From the Worldwide Faith News archives

New study program aims for men's hearts

From NewsDesk <NewsDesk@UMCOM.ORG>
Date Wed, 26 Jun 2002 14:08:29 -0500

June 26, 2002 News media contact: Kathy Gilbert7(615)742-54707Nashville,
Tenn.   10-71BP{270}

NOTE: Photographs are available with this report.

By the Rev. J. Richard Peck*

NASHVILLE, Tenn. (UMNS) -- TQuest is exploring the final frontier - the
hearts of Christian men.

The churchwide Commission on United Methodist Men is launching TQuest for
Men this fall. TQuest - short for "transformation quest" - is a weekly
session for four to six men who seek a deeper relationship with one another,
others and God. The meetings include prayers, devotionals, updates about
"the condition of their hearts," responses to an "inventory and challenge,"
and prayer in groups of two.

"In our view, what needs to happen in Christian men today simply cannot
happen anywhere except in their hearts," says Larry Malone, director of
men's ministry for the international commission, based in Nashville.

The challenge is getting men to open up, Malone agrees. "It is the nature of
men to avoid their hearts. The church is not lacking good men who know the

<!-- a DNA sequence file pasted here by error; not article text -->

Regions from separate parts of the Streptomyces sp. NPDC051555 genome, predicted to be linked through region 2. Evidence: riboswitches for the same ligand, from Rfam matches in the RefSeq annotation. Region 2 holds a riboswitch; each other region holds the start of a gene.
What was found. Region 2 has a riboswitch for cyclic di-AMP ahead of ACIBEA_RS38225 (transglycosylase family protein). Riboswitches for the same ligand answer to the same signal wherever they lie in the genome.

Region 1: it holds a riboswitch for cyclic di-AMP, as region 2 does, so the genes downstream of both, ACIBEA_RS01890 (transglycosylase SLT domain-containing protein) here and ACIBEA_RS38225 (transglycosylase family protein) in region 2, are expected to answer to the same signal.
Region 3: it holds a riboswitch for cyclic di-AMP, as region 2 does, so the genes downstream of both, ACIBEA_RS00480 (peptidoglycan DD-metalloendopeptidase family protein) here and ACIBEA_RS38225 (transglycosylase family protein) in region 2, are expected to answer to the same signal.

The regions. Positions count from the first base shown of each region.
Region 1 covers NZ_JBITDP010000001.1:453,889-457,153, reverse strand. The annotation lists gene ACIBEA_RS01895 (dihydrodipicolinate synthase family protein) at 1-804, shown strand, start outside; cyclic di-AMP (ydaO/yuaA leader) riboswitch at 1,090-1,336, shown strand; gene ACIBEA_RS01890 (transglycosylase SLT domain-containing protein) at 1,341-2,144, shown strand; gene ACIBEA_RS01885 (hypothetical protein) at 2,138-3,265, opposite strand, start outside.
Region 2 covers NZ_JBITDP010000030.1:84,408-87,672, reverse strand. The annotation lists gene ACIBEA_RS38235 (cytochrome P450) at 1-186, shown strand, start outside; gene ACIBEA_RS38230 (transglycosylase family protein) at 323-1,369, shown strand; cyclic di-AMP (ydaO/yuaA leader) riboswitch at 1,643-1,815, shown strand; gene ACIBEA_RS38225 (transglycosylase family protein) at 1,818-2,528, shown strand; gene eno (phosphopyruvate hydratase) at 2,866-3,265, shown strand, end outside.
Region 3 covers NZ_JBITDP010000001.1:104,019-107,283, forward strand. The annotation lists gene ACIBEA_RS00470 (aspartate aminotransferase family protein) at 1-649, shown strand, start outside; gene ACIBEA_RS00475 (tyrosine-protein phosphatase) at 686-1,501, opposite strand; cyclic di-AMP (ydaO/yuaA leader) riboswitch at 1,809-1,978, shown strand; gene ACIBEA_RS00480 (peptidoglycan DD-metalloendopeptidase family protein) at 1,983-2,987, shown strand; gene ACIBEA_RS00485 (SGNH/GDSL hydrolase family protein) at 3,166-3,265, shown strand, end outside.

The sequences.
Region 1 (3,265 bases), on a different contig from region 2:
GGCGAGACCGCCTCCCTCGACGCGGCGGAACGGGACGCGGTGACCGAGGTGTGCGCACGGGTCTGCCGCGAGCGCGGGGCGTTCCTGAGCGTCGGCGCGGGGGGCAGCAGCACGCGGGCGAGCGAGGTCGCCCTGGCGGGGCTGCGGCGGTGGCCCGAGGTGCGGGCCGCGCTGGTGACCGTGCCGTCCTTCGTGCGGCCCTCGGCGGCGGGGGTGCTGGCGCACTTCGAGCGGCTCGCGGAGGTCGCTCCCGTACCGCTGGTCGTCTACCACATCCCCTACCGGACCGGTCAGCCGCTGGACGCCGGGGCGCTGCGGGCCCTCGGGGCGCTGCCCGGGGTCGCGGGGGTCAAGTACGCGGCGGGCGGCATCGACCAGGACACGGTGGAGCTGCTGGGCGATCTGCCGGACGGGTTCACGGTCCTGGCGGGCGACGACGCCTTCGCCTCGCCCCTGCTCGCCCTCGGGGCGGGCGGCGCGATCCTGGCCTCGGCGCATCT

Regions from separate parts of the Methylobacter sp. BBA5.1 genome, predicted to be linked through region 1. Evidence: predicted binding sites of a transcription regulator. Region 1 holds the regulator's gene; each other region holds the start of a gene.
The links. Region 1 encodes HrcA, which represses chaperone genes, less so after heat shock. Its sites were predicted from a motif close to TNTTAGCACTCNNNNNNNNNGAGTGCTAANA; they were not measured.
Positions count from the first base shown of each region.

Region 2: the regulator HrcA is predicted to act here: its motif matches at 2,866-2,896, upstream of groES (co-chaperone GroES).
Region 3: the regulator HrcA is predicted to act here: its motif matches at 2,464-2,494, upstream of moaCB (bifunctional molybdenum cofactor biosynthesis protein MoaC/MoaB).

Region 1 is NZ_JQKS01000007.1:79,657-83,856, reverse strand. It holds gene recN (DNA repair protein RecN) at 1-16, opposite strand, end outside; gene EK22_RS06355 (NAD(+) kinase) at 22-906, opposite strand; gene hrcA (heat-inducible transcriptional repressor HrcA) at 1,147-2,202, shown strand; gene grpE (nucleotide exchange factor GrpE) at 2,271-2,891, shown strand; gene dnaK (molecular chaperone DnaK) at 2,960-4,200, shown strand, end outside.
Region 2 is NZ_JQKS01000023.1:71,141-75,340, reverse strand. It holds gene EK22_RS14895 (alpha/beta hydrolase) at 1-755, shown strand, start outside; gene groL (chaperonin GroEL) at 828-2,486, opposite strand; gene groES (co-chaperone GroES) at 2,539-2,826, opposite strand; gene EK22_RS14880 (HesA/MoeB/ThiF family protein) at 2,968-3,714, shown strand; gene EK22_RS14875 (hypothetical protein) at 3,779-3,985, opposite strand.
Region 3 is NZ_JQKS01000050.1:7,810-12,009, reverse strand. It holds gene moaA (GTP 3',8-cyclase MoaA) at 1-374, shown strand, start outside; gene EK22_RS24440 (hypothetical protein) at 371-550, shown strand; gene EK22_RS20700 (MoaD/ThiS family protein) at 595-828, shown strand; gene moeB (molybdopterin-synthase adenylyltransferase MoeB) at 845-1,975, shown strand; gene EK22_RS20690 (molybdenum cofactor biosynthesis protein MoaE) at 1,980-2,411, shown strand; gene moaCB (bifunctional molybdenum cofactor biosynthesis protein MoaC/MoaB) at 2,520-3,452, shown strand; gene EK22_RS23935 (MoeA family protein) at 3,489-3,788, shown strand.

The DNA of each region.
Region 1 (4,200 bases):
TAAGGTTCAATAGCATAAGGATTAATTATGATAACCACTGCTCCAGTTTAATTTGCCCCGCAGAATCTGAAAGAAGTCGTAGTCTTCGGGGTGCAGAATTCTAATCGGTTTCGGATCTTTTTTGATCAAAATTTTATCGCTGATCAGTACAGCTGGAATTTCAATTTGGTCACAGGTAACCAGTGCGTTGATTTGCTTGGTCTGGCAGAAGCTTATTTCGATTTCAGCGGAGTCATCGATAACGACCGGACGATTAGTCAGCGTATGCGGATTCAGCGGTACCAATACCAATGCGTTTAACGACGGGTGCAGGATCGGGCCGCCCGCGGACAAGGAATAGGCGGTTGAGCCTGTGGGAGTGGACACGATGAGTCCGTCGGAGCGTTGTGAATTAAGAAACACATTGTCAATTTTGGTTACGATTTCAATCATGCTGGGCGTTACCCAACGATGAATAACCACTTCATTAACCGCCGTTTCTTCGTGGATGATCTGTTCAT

Bible or men who do good works. The church is short on men whose heart beats
as one with the Spirit that resides there."

During 2001, with the assistance of Bishop William Morris and the Tennessee
Annual Conference, TQuest was tested and evaluated by more than 50 men. The
program was slightly revised, and an updated version of TQuest was
introduced at the United Methodist Men's Congress at Purdue University in
July 2001.

Tim Harvey was one of three people from Wausau, Wis., who attended the
Purdue event. On their way home, the men agreed they wanted to continue
their spiritual journeys with one another. They recruited a fourth member.
"We let the TQuest series open our hearts, and in came the Holy Spirit,"
Harvey says. "Wow!"

The four men invited 12 others to join them; six accepted the invitation.
"Now there were two groups, and the experience was the same," reports